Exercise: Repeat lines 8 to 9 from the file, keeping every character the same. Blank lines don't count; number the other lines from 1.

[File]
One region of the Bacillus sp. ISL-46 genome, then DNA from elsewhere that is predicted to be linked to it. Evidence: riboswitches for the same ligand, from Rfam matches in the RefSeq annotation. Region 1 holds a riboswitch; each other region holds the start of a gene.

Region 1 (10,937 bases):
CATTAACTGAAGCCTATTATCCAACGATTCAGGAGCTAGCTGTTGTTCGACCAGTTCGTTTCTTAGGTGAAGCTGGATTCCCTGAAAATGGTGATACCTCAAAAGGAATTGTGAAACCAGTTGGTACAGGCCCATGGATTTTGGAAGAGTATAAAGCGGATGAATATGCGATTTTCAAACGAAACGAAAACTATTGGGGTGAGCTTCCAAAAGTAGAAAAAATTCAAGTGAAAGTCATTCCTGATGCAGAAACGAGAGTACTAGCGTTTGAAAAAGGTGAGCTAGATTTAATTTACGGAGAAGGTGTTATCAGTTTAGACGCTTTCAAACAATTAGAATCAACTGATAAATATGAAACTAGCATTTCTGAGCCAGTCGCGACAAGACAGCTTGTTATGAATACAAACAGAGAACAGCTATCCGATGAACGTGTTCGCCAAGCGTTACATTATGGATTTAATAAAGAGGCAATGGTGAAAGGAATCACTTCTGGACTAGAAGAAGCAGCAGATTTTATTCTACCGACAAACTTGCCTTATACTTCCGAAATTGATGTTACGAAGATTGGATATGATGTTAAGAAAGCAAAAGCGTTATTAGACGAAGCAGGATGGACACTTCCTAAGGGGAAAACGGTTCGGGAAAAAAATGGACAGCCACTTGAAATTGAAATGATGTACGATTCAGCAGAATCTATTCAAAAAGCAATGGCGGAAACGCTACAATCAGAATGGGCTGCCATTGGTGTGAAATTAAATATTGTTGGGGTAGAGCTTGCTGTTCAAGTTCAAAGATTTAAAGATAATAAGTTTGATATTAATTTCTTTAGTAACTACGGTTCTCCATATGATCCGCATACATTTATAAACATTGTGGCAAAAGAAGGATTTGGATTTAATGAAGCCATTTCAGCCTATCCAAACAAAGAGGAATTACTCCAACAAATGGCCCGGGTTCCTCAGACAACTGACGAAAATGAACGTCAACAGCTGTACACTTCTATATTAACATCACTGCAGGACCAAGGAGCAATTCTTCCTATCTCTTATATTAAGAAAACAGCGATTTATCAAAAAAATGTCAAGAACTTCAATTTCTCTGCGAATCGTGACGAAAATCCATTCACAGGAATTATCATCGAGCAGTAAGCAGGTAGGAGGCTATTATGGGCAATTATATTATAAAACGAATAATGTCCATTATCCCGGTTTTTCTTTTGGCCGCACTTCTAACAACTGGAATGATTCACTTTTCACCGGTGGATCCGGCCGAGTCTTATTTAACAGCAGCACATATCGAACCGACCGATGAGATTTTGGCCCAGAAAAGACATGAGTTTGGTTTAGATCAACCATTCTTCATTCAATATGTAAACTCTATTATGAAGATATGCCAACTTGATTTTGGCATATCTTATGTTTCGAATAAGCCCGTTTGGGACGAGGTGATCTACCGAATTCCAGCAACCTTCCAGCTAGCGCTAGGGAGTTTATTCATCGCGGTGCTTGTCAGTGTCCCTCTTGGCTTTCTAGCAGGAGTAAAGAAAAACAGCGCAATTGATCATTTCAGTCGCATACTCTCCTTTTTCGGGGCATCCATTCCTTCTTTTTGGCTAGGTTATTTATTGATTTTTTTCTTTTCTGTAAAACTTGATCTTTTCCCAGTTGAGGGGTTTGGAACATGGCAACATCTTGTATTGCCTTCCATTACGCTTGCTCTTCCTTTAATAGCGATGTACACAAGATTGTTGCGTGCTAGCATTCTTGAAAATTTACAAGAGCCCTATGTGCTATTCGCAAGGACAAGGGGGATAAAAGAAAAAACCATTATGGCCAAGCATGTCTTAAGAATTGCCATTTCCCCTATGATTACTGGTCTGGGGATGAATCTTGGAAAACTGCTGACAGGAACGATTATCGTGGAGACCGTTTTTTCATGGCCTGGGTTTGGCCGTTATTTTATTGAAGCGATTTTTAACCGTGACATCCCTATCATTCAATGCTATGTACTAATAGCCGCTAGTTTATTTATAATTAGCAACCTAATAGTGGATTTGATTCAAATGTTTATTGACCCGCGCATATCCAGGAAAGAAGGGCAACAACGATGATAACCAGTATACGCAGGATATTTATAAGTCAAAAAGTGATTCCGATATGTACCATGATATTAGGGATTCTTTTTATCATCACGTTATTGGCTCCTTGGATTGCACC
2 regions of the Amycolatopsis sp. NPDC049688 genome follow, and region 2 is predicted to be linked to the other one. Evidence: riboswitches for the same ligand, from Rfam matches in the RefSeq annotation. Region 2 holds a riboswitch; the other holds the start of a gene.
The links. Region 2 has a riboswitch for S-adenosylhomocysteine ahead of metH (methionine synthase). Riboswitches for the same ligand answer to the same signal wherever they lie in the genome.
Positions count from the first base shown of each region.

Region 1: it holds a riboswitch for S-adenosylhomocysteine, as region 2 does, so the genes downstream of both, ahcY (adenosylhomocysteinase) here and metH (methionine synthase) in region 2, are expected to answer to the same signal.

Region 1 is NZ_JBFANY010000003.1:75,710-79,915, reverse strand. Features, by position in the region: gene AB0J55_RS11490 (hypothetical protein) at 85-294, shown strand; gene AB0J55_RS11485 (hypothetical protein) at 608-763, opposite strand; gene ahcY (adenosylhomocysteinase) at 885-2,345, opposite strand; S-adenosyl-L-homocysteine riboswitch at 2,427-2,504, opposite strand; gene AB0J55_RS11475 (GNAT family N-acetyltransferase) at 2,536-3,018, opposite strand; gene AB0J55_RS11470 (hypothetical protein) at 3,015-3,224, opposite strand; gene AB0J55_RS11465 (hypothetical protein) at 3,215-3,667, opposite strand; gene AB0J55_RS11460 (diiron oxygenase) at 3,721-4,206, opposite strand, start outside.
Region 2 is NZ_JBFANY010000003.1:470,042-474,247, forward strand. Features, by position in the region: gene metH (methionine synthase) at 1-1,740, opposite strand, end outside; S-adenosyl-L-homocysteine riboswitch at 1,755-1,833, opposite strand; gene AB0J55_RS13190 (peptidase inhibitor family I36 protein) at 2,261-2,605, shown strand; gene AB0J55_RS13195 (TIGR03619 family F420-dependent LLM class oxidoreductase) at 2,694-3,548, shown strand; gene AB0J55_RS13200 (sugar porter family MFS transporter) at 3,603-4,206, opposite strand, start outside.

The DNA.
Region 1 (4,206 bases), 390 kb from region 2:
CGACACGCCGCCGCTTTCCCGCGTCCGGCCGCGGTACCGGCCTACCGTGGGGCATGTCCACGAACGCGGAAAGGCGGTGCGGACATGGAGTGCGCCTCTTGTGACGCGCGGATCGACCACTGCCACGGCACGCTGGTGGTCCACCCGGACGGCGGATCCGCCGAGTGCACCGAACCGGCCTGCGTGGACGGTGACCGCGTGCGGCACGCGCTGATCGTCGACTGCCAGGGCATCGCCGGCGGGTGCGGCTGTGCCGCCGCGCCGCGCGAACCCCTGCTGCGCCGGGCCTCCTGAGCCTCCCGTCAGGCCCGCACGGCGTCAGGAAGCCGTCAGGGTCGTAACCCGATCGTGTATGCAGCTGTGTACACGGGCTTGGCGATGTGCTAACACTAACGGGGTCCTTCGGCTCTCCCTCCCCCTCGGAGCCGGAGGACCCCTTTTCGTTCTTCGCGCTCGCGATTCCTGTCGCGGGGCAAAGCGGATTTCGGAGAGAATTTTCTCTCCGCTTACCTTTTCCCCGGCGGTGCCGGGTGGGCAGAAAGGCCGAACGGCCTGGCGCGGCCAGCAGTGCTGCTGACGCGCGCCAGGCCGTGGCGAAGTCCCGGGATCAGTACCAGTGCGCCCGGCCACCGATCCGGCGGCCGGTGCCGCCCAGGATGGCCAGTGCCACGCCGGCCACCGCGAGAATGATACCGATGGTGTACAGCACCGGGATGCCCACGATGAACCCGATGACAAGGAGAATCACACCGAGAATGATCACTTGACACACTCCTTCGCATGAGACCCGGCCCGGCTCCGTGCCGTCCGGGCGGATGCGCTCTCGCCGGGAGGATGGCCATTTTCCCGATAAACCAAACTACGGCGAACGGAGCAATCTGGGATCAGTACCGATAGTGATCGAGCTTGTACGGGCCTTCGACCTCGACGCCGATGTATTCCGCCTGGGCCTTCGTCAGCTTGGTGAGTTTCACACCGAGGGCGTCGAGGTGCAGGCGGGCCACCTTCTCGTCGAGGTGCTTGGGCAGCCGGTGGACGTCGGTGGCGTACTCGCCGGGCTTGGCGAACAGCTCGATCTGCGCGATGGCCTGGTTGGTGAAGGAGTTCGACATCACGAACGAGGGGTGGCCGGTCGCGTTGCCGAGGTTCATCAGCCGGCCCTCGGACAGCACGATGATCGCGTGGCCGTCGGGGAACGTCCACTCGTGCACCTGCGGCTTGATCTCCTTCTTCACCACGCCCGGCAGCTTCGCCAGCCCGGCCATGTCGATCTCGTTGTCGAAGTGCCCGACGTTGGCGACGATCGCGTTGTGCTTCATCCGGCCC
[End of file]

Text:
Region 1 is NZ_JBFANY010000003.1:75,710-79,915, reverse strand. Features, by position in the region: gene AB0J55_RS11490 (hypothetical protein) at 85-294, shown strand; gene AB0J55_RS11485 (hypothetical protein) at 608-763, opposite strand; gene ahcY (adenosylhomocysteinase) at 885-2,345, opposite strand; S-adenosyl-L-homocysteine riboswitch at 2,427-2,504, opposite strand; gene AB0J55_RS11475 (GNAT family N-acetyltransferase) at 2,536-3,018, opposite strand; gene AB0J55_RS11470 (hypothetical protein) at 3,015-3,224, opposite strand; gene AB0J55_RS11465 (hypothetical protein) at 3,215-3,667, opposite strand; gene AB0J55_RS11460 (diiron oxygenase) at 3,721-4,206, opposite strand, start outside.
Region 2 is NZ_JBFANY010000003.1:470,042-474,247, forward strand. Features, by position in the region: gene metH (methionine synthase) at 1-1,740, opposite strand, end outside; S-adenosyl-L-homocysteine riboswitch at 1,755-1,833, opposite strand; gene AB0J55_RS13190 (peptidase inhibitor family I36 protein) at 2,261-2,605, shown strand; gene AB0J55_RS13195 (TIGR03619 family F420-dependent LLM class oxidoreductase) at 2,694-3,548, shown strand; gene AB0J55_RS13200 (sugar porter family MFS transporter) at 3,603-4,206, opposite strand, start outside.